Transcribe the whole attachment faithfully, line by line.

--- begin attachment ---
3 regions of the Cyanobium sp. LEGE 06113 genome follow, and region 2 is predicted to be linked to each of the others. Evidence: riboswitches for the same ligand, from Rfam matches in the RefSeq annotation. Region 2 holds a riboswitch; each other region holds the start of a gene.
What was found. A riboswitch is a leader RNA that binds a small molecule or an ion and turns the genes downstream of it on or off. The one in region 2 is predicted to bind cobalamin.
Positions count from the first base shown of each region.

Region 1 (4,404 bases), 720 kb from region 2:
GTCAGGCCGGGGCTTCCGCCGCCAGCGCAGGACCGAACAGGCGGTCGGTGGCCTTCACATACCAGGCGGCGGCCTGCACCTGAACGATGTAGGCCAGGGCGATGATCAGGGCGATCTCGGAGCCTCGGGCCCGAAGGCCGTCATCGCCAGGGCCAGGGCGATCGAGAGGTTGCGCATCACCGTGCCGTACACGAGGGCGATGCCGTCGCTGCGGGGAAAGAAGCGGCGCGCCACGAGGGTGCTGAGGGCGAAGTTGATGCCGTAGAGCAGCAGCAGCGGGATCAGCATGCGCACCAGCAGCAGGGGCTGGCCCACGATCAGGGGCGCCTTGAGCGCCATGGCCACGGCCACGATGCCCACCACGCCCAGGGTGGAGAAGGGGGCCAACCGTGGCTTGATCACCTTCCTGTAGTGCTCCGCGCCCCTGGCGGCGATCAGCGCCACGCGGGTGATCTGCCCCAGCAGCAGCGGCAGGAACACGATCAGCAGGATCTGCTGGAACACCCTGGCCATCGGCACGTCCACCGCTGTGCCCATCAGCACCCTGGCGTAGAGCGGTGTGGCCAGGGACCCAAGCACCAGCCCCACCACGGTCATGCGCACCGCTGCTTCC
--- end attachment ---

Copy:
3 regions of the Cyanobium sp. LEGE 06113 genome follow, and region 2 is predicted to be linked to each of the others. Evidence: riboswitches for the same ligand, from Rfam matches in the RefSeq annotation. Region 2 holds a riboswitch; each other region holds the start of a gene.
What was found. A riboswitch is a leader RNA that binds a small molecule or an ion and turns the genes downstream of it on or off. The one in region 2 is predicted to bind cobalamin.
Positions count from the first base shown of each region.

Region 1 (4,404 bases), 720 kb from region 2:
GTCAGGCCGGGGCTTCCGCCGCCAGCGCAGGACCGAACAGGCGGTCGGTGGCCTTCACATACCAGGCGGCGGCCTGCACCTGAACGATGTAGGCCAGGGCGATGATCAGGGCGATCTCGGAGCCTCGGGCCCGAAGGCCGTCATCGCCAGGGCCAGGGCGATCGAGAGGTTGCGCATCACCGTGCCGTACACGAGGGCGATGCCGTCGCTGCGGGGAAAGAAGCGGCGCGCCACGAGGGTGCTGAGGGCGAAGTTGATGCCGTAGAGCAGCAGCAGCGGGATCAGCATGCGCACCAGCAGCAGGGGCTGGCCCACGATCAGGGGCGCCTTGAGCGCCATGGCCACGGCCACGATGCCCACCACGCCCAGGGTGGAGAAGGGGGCCAACCGTGGCTTGATCACCTTCCTGTAGTGCTCCGCGCCCCTGGCGGCGATCAGCGCCACGCGGGTGATCTGCCCCAGCAGCAGCGGCAGGAACACGATCAGCAGGATCTGCTGGAACACCCTGGCCATCGGCACGTCCACCGCTGTGCCCATCAGCACCCTGGCGTAGAGCGGTGTGGCCAGGGACCCAAGCACCAGCCCCACCACGGTCATGCGCACCGCTGCTTCC